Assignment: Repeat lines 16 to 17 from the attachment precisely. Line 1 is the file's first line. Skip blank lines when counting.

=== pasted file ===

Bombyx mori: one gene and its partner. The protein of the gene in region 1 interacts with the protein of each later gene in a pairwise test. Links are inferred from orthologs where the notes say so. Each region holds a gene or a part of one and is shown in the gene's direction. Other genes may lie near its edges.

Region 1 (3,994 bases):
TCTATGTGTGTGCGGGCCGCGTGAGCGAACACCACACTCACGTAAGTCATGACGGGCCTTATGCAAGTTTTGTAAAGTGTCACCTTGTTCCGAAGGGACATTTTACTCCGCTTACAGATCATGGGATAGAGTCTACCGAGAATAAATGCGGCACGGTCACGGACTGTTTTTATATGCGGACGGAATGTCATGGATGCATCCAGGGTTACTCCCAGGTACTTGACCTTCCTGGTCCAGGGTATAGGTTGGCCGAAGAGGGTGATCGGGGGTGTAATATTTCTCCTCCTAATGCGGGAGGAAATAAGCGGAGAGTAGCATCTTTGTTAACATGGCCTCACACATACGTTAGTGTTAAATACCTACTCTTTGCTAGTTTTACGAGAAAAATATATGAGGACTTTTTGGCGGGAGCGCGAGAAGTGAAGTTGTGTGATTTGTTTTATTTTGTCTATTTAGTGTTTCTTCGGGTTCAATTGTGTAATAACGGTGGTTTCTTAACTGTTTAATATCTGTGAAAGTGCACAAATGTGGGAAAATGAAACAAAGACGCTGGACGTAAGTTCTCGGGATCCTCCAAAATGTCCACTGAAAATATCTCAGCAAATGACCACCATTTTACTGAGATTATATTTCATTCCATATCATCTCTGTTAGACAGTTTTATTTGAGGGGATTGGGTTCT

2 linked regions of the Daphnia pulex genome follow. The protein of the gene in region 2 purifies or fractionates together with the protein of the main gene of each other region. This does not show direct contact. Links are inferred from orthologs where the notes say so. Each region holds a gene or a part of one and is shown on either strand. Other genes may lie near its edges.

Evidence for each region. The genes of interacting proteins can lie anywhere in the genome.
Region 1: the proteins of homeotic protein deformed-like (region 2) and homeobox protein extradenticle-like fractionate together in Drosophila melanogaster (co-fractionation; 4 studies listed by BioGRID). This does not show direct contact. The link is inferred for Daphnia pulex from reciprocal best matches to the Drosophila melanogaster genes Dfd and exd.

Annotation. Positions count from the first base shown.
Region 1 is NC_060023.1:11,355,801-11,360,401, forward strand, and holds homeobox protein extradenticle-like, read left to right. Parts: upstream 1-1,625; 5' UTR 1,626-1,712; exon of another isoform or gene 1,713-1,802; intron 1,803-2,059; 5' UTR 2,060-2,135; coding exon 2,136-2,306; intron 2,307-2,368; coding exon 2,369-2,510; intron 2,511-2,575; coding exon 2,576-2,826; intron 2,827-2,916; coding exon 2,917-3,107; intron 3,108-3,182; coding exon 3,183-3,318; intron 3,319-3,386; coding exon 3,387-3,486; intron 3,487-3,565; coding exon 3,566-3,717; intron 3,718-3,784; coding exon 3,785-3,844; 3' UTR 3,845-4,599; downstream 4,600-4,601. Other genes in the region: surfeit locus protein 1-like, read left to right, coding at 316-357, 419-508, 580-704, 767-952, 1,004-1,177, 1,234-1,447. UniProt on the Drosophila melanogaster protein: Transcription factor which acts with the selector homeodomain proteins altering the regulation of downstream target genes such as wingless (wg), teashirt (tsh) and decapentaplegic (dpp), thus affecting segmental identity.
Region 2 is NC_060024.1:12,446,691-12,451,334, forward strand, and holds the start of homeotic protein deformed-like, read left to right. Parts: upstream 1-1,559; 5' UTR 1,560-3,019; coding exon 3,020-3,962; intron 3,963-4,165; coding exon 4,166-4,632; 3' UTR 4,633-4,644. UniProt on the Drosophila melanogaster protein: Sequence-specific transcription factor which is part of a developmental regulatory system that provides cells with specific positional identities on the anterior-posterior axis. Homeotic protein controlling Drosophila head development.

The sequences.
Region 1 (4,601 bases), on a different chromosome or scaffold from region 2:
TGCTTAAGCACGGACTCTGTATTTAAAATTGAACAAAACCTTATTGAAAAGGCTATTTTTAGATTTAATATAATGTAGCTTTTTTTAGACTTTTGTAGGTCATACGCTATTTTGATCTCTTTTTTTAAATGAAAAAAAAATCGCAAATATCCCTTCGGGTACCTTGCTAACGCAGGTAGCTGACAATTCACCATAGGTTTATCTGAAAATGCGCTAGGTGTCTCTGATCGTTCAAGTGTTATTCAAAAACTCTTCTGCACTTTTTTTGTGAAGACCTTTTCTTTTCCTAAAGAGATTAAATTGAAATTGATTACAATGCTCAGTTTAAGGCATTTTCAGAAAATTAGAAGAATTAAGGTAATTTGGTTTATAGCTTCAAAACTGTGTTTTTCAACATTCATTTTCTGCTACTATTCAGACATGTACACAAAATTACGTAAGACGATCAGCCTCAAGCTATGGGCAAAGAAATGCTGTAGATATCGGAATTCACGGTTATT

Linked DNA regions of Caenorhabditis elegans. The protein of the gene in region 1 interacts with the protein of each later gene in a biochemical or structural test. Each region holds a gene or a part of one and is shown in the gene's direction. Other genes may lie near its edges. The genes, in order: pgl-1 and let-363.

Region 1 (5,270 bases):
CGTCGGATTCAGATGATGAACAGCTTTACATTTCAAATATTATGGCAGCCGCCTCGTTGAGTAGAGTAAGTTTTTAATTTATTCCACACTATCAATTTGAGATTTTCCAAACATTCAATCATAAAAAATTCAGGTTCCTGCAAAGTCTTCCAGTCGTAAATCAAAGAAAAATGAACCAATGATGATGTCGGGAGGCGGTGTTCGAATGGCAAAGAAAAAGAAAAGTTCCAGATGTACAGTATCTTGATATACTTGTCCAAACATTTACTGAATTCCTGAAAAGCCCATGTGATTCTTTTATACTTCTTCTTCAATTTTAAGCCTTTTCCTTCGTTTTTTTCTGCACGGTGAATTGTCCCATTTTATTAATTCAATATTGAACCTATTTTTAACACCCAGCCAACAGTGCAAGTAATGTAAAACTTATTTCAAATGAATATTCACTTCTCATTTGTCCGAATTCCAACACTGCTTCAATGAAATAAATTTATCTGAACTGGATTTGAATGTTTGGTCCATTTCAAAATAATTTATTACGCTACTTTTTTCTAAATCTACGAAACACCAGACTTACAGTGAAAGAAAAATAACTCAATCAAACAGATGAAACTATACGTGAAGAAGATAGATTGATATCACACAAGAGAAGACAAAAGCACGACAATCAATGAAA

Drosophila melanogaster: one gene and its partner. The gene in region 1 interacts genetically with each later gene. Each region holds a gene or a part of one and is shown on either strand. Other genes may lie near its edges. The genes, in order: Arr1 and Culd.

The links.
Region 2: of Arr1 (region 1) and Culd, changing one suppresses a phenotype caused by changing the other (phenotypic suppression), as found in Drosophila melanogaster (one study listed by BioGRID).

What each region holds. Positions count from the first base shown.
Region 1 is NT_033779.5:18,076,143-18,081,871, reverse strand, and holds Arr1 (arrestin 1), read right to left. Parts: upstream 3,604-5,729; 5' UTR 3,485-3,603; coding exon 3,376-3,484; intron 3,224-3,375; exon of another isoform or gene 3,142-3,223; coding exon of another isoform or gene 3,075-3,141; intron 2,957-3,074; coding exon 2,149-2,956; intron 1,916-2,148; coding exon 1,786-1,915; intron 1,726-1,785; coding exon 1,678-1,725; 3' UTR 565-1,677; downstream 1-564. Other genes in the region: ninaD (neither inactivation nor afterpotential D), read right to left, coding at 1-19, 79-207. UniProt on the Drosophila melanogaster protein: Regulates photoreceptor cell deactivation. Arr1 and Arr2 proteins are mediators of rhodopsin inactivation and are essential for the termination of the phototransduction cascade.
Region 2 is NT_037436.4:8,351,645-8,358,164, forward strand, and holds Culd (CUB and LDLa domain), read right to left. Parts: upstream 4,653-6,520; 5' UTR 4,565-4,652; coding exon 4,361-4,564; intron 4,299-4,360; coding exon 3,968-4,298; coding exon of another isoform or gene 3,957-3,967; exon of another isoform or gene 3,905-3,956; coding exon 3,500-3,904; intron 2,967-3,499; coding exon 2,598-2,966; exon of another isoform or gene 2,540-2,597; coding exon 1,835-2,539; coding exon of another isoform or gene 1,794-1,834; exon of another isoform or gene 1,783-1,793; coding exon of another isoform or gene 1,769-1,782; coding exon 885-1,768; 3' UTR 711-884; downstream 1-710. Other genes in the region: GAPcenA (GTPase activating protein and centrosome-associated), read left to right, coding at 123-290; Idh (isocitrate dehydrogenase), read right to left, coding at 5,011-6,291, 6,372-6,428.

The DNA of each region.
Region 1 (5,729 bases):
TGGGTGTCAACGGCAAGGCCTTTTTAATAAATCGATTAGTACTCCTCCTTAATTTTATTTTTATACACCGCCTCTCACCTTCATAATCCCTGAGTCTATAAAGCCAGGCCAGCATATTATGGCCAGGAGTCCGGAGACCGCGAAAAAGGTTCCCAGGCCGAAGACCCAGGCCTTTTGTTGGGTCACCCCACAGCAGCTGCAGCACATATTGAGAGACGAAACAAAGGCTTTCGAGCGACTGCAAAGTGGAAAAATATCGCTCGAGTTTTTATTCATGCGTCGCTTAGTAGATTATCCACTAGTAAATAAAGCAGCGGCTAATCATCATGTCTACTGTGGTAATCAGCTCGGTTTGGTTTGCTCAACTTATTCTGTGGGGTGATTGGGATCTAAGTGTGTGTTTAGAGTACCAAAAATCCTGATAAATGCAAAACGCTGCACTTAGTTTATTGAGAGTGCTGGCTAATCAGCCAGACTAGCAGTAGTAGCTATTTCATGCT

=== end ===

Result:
Drosophila melanogaster: one gene and its partner. The gene in region 1 interacts genetically with each later gene. Each region holds a gene or a part of one and is shown on either strand. Other genes may lie near its edges. The genes, in order: Arr1 and Culd.

The links.